In the above referenced piece, I expressed my hope that the combining of Ziopharm's small molecule oncology platform with Intrexon's cutting edge synthetic biology tools could finally yield meaningful progress in the oncology field. How investors have in the issue fared since that article was published? Since last June the S & P has seen a modest rise while ZIOP shares have fallen by approximately 20%. Let's take a moment to examine two of the potential causes for ZIOP's relative underperformance.
- Funding Concerns -- While many at the meeting were impressed by the platforms potential others questioned how much capital would be needed to fund the nascent synthetic portfolio. These fears turned out to be justified. In January 2012, Ziopharm raised approximately $50MM in an underwriting led by J.P. Morgan. A good portion of this secondary was absorbed by R.J. Kirk, a well known biotech investor who co-founded Intrexon. Mr. Kirk will likely soon have a majority interest in Ziopharm based on the terms of the Ziopharm-Intrexon agreement. (Please see my prior articles or Ziopharm's website for details re: this agreement).
- Short Interest -- Here is where the story gets interesting. Over the last year the short interest in Ziopharm has risen to approximately 9MM shares. The shorts are betting that there is much more dilution in store and at some point they will be able to comfortably cover their bearish bet. I believe the shorts to be mistaken based on the following potential short-term positive events.
Upcoming PICASSO III Trial Results (due Q4 2012) - ZIOP's only mature program (PICASSO III) is attempting to use Palifosfamide (an ifosfamide derivative) as a treatment in soft tissue sarcoma (STS). One of the shorts' arguments has always been that the trial was designed without the benefit of an Special Protocol Assessment and used progression free survival (PFS) as its primary endpoint. The shorts reasoned that even if the trial was successful, ZIOP would probably need to additional time/confirmatory trials to establish the overall survival benefit since that benchmark was the FDA standard to date. Recent FDA actions in the disease indicate that PFS is now a viable approval metric for STS treatments. See below excerpted from the recent Griffin Securities March, 2012 update (authored by Chrystyna Bedrij).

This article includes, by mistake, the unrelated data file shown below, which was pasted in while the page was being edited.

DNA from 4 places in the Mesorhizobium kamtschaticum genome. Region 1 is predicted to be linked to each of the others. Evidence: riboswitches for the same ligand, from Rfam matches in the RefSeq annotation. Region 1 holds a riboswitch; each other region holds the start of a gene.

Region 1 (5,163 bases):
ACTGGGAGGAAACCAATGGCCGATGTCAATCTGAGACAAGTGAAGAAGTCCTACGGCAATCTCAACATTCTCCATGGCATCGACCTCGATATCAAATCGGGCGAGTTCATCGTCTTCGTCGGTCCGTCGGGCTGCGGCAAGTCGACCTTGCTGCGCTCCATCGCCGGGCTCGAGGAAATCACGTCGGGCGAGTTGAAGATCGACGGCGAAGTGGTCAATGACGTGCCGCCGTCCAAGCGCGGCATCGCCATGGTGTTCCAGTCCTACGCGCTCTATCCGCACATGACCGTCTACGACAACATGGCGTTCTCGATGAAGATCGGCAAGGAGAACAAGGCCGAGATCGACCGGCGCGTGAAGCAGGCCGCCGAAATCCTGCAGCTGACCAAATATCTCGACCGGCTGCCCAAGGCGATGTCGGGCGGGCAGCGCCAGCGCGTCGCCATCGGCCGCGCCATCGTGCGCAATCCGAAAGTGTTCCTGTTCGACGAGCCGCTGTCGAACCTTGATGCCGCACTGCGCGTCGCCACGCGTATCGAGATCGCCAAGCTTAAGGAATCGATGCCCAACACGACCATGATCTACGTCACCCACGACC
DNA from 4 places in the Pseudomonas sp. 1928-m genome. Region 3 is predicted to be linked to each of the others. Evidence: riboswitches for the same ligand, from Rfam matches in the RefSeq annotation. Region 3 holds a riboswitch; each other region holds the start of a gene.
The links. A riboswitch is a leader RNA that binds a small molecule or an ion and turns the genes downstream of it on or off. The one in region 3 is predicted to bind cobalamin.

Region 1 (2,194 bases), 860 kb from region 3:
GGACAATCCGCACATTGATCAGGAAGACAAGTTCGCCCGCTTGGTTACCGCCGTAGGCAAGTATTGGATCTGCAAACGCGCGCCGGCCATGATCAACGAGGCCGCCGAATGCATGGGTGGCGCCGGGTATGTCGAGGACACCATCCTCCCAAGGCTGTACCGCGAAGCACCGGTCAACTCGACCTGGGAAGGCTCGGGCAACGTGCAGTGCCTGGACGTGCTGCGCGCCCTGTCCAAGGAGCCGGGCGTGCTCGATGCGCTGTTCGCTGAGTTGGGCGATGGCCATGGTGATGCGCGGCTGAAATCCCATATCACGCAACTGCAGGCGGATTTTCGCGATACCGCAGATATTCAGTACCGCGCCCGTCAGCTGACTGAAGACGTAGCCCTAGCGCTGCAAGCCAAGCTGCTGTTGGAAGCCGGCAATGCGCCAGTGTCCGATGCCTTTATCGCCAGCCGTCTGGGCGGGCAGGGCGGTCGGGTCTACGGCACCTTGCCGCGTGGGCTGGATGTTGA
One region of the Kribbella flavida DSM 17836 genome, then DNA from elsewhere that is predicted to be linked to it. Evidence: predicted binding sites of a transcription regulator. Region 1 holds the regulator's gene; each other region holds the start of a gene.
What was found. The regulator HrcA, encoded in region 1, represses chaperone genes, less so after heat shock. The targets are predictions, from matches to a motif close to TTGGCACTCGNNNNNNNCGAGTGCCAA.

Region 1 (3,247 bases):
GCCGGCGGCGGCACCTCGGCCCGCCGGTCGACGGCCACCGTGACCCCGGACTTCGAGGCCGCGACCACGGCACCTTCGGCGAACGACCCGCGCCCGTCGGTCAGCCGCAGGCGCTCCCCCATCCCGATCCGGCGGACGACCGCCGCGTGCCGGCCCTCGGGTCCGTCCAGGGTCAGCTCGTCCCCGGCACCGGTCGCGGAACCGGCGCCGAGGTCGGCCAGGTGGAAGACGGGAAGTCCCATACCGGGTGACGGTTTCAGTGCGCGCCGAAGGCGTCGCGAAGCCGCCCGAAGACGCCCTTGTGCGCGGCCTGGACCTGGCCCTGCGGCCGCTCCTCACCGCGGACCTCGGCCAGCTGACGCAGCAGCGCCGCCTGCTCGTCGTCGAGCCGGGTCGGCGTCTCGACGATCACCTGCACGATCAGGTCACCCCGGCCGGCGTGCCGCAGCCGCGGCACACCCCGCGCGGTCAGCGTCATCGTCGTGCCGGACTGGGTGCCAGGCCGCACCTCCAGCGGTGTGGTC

FAVORABLE FDA/ODAC RULING PRECEDENT PROVIDES A CLEAR PROGRESSION FREE SURVIVAL ENDPOINT-DRIVEN REGULATORY PATHWAY TO APPROVAL FOR PALIFOSFAMIDE IN SOFT TISSUE SARCOMA . The Oncology Drugs Advisory Committee of the FDA met on March 20, 2012, to review GlaxoSmithKline‟s (GSK) Votrient®, chemically known as pazopanib, for the proposed indication of treatment of patients with advanced soft-tissue sarcoma . The ODAC voted 11-2 in favor of approval of pazopanib. Importantly, Progression Free Survival was utilized as a primary endpoint, and the resulting improvement in median PFS of 3 months was considered a clinically-meaningful improvement by the panel. The overall impact on Overall Survival was not significant in the pazopanib trials, but the FDA's recommendation shows their consideration for the PFS endpoint in a disease such as soft tissue sarcoma with significant unmet need. We believe the findings of ODAC and this new regulatory precedent set in soft tissue sarcoma is monumental and provides a clear PFS endpoint-driven regulatory pathway to approval for palifosfamide in front-line metastic STS. ZIOPHARM previously reported a favorable Phase II PFS improvement of 3.5 months, which, combined with the ODAC decision, builds momentum for the Phase III PFS data expected to be reported in the 2H 2012. We believe that the current clinical and regulatory risk profiles of palifosfomide bode well for ZIOPHARM as palifosfamide's data, including impact on PFS, and safety profile to date both match closely with pazopanib.